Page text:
Close, but the lack of a digital TV input means no digital cigar
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A barrage of publicity following the shutting down of the analogue transmitters of two Carmarthenshire villages implies that the Government is firmly committed to its nationwide shutdown of analogue TV. Which adds resonance to any new IDTV coming on to market. So the arrival of JVC's latest 32in LCD TV with built-in digital tuner couldn't be more timely.
The LT-32D50BJ also couldn't be more easy on the eye. Although the combination of glossy black screen frame and silver outer frame/main chassis isn't exactly original, few manufacturers carry it off with such panache.
Connectivity on this JVC screen is a mixed bag. On the plus side, there's a set of component video inputs able to handle analogue high-definition and progressive scan sources. There are a couple of Scarts too, plus the digital aerial input, and a CAM slot for updating the TV's digital capabilities. But, perplexingly, there's no digital input of any sort, so the sets will not only be incompatible with Sky's high-definition broadcasts but not work with HDMI enabled DVD players, making them thus unworthy of the new industry-approved 'HD Ready' logo.
Going the DISTance
On the plus side, JVC's DIST (Digital Image Scaling Technology) picture processing system, for boosting the perception of detail levels in pictures (among other things) has come on very nicely - so it's pleasing to find it included here. The feature is now subsumed within a new 'Dynapix' umbrella name, though that also takes in tricks such as advanced colour management processing and JVC's Super Digipure system for smoothing motion, stopping edges looking overstressed during bright, high-contrast scenes, and making them clearer with low-contrast scenes.
Many of the sub-sections of Dynapix are individually adjustable within the LT-32D50BJ's pretty onscreen menus, and together with extra goodies like LCD lamp adjustment, a Movie Theatre mode for improving movement in films, and Picture Management for automatically adjusting the contrast and brightness to suit each particular scene, the LT-32D50BJ offers a sophisticated collection of picture tweaks indeed.
The picture flexibility of the JVC LT-32D50BJ is considerable, but if you're not careful, you can mess things up. So to get you started, here are the key settings I found to work best during my evaluation period. Picture Mode: Standard; Bright 1: about 55 percent; Contrast: About 50 percent; Bright 2: About 50 per cent; Colour temp: Normal; Digital VNR: Low; Super Digipure: Min; Movie Theatre: Auto; Colour and Picture Management: Both on.
Sound hasn't been forgotten in all the video shenanigans, though, with BBE processing and Active Hyper Bass among the quoted highlights.
Then there are the set's digital features. Naturally the screen is compatible with digital Teletext where available, and there's also Favourite channel listing support, plus a nicely presented electronic programme guide that is quick, and maintains a small version of the picture in the top left corner. The EPG has some rather serious limitations however, in that it doesn't support the seven-day listing system (just the old now/next approach), and has no genre searching.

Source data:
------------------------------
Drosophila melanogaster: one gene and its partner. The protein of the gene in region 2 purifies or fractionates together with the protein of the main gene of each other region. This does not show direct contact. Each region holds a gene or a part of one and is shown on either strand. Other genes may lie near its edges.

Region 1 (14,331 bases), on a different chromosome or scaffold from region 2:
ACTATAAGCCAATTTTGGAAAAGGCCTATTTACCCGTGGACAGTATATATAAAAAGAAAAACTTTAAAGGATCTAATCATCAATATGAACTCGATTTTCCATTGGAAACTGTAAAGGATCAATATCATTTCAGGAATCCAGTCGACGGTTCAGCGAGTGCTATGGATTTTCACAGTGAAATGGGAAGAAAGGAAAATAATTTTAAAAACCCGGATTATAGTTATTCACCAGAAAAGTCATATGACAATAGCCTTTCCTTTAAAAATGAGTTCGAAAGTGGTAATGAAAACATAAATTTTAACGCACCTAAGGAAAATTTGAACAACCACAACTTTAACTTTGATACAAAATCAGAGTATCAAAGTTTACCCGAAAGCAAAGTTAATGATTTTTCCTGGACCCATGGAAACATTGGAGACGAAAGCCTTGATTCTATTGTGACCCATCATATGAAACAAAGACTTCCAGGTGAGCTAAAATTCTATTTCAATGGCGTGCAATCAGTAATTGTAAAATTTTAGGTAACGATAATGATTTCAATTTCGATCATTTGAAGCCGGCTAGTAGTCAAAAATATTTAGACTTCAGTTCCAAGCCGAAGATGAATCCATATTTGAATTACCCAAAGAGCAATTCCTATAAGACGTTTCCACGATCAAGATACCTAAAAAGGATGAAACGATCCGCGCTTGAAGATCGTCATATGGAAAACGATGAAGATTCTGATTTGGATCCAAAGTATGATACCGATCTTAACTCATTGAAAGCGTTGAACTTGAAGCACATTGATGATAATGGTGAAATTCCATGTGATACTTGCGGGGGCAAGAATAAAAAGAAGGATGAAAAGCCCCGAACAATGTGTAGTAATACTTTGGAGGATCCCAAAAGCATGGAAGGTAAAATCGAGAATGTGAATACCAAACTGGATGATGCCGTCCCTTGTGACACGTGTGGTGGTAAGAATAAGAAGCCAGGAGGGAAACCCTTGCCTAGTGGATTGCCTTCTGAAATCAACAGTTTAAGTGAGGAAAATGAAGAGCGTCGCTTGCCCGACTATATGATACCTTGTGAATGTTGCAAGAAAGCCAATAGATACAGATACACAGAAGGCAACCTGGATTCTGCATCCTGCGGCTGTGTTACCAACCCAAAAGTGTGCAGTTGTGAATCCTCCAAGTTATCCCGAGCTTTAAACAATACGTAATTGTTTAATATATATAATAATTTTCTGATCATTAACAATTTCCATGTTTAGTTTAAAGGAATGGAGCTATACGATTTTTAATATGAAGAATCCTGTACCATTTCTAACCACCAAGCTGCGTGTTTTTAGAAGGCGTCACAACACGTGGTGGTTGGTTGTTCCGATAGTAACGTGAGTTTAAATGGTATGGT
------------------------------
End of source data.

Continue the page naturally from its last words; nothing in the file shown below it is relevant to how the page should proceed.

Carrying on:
In terms of specifications, the figures quoted bode well. The panel boasts an HD-friendly native resolution of 1,366 x 768 for starters (though this makes me rue the missing digital connection all the more). The claimed contrast ratio of 1,000:1 sounds good too.
In general use, the LT-32D50BJ doesn't disappoint. The picture is luminously bright, searing off the screen, and this contributes to a high contrast level.
Colour reproduction is enthusiastic. Its well saturated images make the real world seem heinously drab by comparison. The set shows the world in the joyously technicoloured way I'd ideally like it to be - especially with DVD and analogue high-definition sources.
The amount of fine detail on show is outstanding. Every pore or hair on close ups is clearly visible, with the texture of background scenes almost tangible. The viewing experience from this screen is intense, involving and solid - especially as images are seldom softened up by any smearing commonly caused by poor LCD response times.
Even digital tuner pictures manage to look sharp, belying the softness that characterises many digital channels. So far so good. But the LT-32D50BJ isn't perfect. The screen struggles to find a decent black response. The black level tends to bottom out during dark scenes.
So, for instance, the opening shots of the interior spaceship in Alien (HD via analogue component inputs) tend to look distinctly greyed over in their darkest nooks and crannies. This indicates that there's a slight detail shortfall in dark areas that not even some exemplary grey scaling and the ever-present effervescence of the lighter end of the colour spectrum can wholly compensate for.
The LT-32D50BJ's audio talents are substantial for the vast majority of TV viewing, thanks to a punchy bass and a clean, open treble range. But the speakers under the screen are not quite potent enough to keep up with the demands of a full-on action movie, as raucous moments tend to sound cramped and unfocussed, with dialogue getting lost.
The LT-32D50BJ is a likeable LCD TV that at times - predominantly with digital TV fare - can deliver eye-popping pictures.
But there's no point in trying to disguise the fact that it's hampered by its missing digital TV input (and you will curse this within 18 months, believe me) and you're short-changed when it comes to black level. Close then, but no digital cigar.
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